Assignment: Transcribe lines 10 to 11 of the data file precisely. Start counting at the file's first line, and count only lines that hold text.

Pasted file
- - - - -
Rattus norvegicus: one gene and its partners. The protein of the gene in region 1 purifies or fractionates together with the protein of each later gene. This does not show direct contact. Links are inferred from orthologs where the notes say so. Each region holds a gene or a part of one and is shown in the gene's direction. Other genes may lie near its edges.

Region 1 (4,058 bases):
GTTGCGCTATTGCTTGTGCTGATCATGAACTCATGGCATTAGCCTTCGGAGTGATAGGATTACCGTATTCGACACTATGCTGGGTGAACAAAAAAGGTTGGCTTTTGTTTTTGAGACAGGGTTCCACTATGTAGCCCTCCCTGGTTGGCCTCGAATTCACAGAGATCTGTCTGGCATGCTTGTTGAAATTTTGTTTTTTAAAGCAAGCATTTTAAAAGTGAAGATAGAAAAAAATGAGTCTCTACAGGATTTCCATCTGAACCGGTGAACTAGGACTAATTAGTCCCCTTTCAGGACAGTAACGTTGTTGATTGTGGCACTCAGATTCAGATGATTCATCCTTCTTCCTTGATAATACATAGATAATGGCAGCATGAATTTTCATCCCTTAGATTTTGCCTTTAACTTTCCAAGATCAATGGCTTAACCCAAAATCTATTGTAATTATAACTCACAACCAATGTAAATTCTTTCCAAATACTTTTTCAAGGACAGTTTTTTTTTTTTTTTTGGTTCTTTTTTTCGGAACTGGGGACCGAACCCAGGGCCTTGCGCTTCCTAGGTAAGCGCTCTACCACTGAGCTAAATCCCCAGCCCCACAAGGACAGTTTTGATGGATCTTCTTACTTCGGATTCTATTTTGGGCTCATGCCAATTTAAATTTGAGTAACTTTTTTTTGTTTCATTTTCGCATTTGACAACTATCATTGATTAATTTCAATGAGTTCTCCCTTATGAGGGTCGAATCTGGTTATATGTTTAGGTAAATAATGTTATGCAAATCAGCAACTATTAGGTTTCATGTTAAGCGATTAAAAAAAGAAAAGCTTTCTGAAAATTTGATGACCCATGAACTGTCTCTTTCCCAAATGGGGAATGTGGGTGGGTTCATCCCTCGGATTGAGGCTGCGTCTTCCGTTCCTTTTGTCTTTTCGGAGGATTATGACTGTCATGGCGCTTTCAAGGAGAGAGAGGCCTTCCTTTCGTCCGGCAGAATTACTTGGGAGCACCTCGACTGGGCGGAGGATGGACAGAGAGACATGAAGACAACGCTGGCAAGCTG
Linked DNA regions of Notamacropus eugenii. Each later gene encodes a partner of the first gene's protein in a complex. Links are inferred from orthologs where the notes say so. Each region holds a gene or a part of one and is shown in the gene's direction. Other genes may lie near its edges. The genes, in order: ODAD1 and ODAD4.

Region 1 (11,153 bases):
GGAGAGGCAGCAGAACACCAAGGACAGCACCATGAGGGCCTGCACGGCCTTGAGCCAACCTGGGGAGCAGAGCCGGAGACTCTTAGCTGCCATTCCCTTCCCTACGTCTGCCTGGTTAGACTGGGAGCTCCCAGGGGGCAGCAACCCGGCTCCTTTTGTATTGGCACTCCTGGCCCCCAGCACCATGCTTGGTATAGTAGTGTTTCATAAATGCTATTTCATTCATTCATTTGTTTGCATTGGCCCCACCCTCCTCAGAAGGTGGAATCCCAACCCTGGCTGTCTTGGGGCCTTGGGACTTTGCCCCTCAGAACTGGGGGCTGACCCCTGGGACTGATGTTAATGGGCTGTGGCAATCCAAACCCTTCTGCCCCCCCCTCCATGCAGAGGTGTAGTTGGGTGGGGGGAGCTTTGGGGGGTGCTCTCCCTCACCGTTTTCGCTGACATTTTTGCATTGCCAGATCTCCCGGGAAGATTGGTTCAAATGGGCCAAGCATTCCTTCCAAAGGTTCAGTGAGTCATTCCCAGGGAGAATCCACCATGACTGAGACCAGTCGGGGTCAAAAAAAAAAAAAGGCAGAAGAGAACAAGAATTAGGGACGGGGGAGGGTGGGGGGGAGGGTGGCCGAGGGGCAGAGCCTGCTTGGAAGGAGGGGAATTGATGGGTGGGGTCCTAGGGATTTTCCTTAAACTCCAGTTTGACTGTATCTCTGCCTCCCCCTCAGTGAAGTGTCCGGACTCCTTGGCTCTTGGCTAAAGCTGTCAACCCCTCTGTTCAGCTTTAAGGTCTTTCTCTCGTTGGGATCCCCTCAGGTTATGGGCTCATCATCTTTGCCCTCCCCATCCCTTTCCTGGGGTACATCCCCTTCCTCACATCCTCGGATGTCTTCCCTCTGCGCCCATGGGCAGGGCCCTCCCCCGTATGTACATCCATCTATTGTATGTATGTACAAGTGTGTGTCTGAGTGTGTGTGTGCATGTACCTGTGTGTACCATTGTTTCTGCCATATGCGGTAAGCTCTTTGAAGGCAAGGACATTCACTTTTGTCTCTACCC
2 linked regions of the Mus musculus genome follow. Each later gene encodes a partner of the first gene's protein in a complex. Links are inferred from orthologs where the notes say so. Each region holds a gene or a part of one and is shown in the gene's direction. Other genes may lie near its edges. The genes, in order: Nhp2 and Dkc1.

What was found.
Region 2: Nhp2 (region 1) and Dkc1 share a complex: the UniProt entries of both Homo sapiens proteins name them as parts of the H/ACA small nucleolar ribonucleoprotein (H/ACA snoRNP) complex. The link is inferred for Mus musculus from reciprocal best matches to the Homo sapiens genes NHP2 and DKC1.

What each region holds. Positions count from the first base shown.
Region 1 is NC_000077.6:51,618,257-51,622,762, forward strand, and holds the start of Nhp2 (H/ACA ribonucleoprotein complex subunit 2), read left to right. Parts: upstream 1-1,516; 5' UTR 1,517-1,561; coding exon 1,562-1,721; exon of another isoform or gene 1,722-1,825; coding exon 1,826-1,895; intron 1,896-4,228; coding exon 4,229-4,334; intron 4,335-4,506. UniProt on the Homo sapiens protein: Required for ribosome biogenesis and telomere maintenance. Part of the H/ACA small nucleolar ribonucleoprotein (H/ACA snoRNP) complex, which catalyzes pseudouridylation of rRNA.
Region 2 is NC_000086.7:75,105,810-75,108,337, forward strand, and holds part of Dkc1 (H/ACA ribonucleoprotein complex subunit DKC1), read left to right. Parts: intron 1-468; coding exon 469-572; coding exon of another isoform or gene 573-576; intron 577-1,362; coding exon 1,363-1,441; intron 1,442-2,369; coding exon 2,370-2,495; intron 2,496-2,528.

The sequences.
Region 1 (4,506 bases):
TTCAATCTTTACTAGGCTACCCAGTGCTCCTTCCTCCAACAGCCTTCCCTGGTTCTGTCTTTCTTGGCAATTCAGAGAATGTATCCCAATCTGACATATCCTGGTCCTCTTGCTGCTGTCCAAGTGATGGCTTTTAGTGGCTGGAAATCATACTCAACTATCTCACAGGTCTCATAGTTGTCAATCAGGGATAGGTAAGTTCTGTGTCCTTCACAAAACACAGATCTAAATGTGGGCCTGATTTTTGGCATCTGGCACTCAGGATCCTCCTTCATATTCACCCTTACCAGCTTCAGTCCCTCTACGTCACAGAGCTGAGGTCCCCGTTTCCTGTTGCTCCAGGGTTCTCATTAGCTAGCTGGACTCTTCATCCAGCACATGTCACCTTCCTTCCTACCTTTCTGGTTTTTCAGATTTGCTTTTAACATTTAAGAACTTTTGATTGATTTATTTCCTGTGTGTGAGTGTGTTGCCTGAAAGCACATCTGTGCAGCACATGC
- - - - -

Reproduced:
What each region holds. Positions count from the first base shown.
Region 1 is NC_000077.6:51,618,257-51,622,762, forward strand, and holds the start of Nhp2 (H/ACA ribonucleoprotein complex subunit 2), read left to right. Parts: upstream 1-1,516; 5' UTR 1,517-1,561; coding exon 1,562-1,721; exon of another isoform or gene 1,722-1,825; coding exon 1,826-1,895; intron 1,896-4,228; coding exon 4,229-4,334; intron 4,335-4,506. UniProt on the Homo sapiens protein: Required for ribosome biogenesis and telomere maintenance. Part of the H/ACA small nucleolar ribonucleoprotein (H/ACA snoRNP) complex, which catalyzes pseudouridylation of rRNA.